Pedestrians in Moscow. In November, a Russian court found LinkedIn in violation of local internet laws.CreditSergey Ponomarev for The New York Times
No surprisingly, it is also blocked in China. Of course almost everything is blocked in China.
Smartphone users in Russia can no longer download the LinkedIn app on iPhone or Android devices, following a similar move in China to block The New York Times app on iPhones.
The demand by Russian authorities to remove LinkedIn in Apple and Google app stores comes weeks after a court blocked the professional networking service for flouting local laws that require internet firms to store data on Russian citizens within the nation’s borders.
The action is the equivalent of a nation banning “Catcher in The Rye” and then forcing booksellers to remove the title from their shelves. It puts Apple and Google in a difficult position. The companies are strong proponents of open internet policies and free speech but are now being asked to be agents for governments that censor its citizens.
When LinkedIn’s website was blocked, the apps stopped functioning properly. Removing them from the Google Play store and Apple’s App Store may not have cut off access to content, but it sent a signal that countries can push the tech giants to remove the apps.
Direct blocking of websites has been done by China, Russia, Turkey and several other nations for years, usually through their state-run internet service providers. But civil rights groups say the pressure authoritarian governments are now placing on Apple and Google is a new wrinkle.
“Apps are the new choke point of free expression,” said Rebecca MacKinnon, who leads a project on open internet tracking at New America.
Increasingly, United States tech companies are complying with those demands. In the early 2000s, American internet firms strongly pushed back on demands by China to comply with censorship rules within the country’s internet controls, known as the Great Firewall. Recently, Facebook has been working on a censorship tool to be able to access China, where it is currently blocked along with Twitter and Google.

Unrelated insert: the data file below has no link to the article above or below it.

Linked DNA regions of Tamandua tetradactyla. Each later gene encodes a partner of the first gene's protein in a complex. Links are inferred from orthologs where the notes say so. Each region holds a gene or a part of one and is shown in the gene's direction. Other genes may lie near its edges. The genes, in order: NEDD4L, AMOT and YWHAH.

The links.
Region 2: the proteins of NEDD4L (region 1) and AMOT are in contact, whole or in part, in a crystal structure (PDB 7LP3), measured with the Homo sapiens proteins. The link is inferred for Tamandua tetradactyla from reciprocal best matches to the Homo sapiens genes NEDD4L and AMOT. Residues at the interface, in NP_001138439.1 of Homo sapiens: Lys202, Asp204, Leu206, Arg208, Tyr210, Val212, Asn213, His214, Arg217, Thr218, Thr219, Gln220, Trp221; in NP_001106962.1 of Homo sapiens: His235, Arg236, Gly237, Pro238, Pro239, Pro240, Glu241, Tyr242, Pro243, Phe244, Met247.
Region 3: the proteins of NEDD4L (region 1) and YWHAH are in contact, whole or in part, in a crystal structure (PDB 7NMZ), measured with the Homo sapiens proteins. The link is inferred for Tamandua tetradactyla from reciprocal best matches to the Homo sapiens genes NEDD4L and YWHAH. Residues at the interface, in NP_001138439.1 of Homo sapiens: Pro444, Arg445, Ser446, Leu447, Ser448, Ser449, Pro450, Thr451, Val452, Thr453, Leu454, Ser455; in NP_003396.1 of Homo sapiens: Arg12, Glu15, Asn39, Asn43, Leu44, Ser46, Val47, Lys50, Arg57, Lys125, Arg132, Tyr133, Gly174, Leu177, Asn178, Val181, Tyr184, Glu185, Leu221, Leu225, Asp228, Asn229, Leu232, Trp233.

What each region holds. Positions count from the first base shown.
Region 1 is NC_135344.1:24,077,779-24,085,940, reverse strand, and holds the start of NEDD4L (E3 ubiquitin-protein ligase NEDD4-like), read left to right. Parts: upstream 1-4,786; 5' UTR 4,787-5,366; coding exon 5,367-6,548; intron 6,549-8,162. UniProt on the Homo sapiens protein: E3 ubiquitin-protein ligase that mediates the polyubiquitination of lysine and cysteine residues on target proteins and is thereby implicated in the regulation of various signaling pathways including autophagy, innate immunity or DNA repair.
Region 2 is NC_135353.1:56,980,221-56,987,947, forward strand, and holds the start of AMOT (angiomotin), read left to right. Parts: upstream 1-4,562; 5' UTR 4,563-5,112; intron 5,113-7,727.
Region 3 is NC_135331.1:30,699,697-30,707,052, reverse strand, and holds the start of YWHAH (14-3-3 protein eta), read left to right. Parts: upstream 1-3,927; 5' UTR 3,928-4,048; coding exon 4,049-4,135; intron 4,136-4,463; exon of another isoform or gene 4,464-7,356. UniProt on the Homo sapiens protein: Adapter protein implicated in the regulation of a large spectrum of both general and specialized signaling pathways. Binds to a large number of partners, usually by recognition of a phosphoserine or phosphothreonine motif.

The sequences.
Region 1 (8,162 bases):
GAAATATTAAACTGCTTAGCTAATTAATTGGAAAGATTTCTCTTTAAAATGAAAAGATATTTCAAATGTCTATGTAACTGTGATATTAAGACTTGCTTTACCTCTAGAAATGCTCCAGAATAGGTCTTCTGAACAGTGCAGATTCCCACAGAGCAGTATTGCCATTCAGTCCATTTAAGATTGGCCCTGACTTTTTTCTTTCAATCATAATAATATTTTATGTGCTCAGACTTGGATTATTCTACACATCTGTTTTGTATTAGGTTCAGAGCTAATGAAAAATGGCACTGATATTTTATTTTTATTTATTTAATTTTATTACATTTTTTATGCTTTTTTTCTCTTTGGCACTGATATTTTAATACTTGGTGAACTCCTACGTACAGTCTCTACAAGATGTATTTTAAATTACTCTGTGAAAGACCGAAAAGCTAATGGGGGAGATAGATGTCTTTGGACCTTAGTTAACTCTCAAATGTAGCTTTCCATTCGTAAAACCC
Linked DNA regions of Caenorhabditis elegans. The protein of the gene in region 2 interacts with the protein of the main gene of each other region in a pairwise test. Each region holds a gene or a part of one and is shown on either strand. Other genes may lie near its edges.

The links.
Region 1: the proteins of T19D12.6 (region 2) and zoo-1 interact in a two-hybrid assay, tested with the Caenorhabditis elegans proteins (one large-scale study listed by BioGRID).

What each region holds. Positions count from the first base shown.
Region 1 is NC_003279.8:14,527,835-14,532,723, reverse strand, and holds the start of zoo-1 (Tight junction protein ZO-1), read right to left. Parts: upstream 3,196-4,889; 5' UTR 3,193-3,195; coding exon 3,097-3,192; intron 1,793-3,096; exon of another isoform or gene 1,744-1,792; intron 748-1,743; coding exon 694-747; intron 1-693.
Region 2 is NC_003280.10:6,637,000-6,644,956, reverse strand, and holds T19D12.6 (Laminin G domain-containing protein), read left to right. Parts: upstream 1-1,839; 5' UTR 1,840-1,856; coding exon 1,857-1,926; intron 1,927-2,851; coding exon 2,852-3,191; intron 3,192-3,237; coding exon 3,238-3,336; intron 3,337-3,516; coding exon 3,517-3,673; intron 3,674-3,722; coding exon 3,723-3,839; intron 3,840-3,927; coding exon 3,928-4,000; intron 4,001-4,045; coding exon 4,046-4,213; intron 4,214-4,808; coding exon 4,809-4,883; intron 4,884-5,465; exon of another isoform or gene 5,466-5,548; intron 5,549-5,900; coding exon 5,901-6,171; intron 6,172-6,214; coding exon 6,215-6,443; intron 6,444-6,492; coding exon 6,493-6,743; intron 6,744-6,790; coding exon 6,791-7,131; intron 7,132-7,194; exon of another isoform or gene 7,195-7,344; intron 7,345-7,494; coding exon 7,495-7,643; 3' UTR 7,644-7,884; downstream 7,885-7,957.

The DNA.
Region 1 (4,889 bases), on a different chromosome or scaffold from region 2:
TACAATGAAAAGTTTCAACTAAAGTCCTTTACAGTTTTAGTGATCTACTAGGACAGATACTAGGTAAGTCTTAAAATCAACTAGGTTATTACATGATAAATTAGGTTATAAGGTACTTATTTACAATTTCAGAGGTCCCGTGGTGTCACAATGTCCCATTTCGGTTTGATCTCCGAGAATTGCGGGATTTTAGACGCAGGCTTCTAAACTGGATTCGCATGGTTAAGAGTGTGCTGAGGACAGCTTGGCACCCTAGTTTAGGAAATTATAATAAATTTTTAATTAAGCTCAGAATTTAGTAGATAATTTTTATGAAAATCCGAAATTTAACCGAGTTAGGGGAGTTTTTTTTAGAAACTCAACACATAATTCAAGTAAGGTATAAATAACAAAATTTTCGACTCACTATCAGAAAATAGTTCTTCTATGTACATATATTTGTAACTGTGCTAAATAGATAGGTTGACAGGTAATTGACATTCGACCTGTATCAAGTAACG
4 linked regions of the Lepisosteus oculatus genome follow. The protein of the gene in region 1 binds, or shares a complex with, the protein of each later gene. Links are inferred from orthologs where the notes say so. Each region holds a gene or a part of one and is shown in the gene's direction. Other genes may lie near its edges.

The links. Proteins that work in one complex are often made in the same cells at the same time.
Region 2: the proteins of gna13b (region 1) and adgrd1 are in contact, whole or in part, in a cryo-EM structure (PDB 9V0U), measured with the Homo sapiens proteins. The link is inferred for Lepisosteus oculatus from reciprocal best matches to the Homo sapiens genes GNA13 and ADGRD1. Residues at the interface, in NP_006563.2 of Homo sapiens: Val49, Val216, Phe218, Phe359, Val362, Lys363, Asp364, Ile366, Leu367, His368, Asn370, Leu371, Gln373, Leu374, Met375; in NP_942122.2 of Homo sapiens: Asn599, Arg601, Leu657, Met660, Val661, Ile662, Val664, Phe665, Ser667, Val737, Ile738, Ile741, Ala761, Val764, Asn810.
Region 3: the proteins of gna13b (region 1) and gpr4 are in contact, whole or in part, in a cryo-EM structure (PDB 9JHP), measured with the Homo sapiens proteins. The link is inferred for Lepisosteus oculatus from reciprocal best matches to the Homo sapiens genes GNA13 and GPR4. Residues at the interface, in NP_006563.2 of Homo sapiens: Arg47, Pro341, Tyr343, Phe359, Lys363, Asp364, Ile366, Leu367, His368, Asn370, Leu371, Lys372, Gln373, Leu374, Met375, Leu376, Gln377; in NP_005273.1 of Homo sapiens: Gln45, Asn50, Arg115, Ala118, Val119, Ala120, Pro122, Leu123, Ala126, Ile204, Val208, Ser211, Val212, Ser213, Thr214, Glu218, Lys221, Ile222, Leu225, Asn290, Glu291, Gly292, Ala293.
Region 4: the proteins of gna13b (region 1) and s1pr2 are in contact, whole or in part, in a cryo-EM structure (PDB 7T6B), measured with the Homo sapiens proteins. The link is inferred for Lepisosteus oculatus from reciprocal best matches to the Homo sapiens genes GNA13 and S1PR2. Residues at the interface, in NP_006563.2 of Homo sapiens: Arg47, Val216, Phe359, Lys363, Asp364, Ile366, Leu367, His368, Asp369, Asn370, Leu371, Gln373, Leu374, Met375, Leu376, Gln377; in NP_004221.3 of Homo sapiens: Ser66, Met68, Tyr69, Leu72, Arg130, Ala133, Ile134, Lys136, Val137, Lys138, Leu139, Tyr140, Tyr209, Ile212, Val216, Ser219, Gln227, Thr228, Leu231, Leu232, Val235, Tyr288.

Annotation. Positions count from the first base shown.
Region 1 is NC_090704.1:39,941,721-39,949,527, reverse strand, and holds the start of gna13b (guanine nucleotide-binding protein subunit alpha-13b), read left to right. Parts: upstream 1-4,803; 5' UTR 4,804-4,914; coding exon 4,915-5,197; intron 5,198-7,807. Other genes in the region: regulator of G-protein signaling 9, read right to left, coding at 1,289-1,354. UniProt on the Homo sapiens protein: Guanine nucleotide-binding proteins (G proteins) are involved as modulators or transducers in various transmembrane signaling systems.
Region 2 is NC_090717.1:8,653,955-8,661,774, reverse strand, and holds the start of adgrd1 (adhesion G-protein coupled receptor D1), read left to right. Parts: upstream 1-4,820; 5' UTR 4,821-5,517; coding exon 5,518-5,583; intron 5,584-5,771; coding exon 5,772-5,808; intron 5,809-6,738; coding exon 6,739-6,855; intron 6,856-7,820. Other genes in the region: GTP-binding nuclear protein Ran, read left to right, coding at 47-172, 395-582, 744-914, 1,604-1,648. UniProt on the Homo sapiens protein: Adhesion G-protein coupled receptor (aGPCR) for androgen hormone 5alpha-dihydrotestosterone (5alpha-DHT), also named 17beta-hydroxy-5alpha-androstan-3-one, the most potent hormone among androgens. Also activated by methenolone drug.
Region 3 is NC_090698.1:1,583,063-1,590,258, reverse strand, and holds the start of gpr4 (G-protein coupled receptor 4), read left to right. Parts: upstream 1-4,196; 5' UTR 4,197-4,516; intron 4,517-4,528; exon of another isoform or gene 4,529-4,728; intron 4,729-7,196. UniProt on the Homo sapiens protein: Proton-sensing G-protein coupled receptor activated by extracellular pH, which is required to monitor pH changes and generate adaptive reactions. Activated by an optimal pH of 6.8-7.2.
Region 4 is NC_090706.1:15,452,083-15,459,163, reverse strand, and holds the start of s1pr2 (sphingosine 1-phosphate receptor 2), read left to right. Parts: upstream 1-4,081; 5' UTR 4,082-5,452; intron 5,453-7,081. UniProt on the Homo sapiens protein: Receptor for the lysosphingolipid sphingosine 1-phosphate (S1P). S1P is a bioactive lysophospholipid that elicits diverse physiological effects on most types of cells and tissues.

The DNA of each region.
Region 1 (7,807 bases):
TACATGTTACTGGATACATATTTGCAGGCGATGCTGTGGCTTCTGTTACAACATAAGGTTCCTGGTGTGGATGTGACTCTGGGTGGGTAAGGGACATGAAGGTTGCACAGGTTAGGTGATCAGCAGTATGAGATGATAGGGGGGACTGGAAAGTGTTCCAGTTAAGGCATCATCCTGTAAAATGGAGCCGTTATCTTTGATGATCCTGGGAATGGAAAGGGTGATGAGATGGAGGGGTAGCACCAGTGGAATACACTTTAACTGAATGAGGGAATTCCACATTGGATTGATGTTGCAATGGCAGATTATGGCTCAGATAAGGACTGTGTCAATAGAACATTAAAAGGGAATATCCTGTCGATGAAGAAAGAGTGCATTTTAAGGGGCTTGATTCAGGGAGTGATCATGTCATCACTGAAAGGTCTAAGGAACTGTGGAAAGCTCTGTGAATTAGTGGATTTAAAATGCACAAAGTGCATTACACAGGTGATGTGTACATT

LinkedIn, which is owned by Microsoft, said it was “disappointed” with the decision by Russian regulators to block the service, which the company confirmed was extended to apps in Russian Apple and Google Play stores.
“It denies access to our members in Russia and the companies that use LinkedIn to grow their businesses,” said Nicole Leverich, a spokeswoman for LinkedIn.
Apple confirmed it was asked to remove its LinkedIn app in Russia about a month ago. It has also confirmed it was asked by China to block The New York Times app, but declined to comment further on both events. Google would not confirm it has removed LinkedIn in Russia but said it adheres to local laws in the countries in which it operates.
More nations have enforced their own internet laws in recent years. Turkey intermittently blocks social media, such as during the attempted government coup last summer. It has also forced YouTube to remove content it considers disparaging of its modern-day founder Mustafa Kemal Ataturk. European nations have also drawn up their own privacy laws and in 2014 a court declared its citizens could demand internet companies like Google unlink information about users upon request.
Tech companies and civil rights advocates warn that the increasing push by nations to create their own internet rules will Balkanize the internet and potentially lead to privacy violations and the stifling of political dissent. Other countries, however, criticize Silicon Valley and the United States government for setting the norms and rules for the internet.
“Internet free speech and internet freedom are increasingly under attack all over the globe, and not just from authoritarian regimes,” said Robert M. McDowell, a former member of the Federal Communications Commission and partner at Cooley law firm. “It appears to be a one-way ratchet with speech control getting tighter.”
LinkedIn has several million users in Russia, it said. In November, a Russian court ruled that the professional networking site broke local laws that require foreign internet firms to keep their servers holding information on Russian accounts within the nation.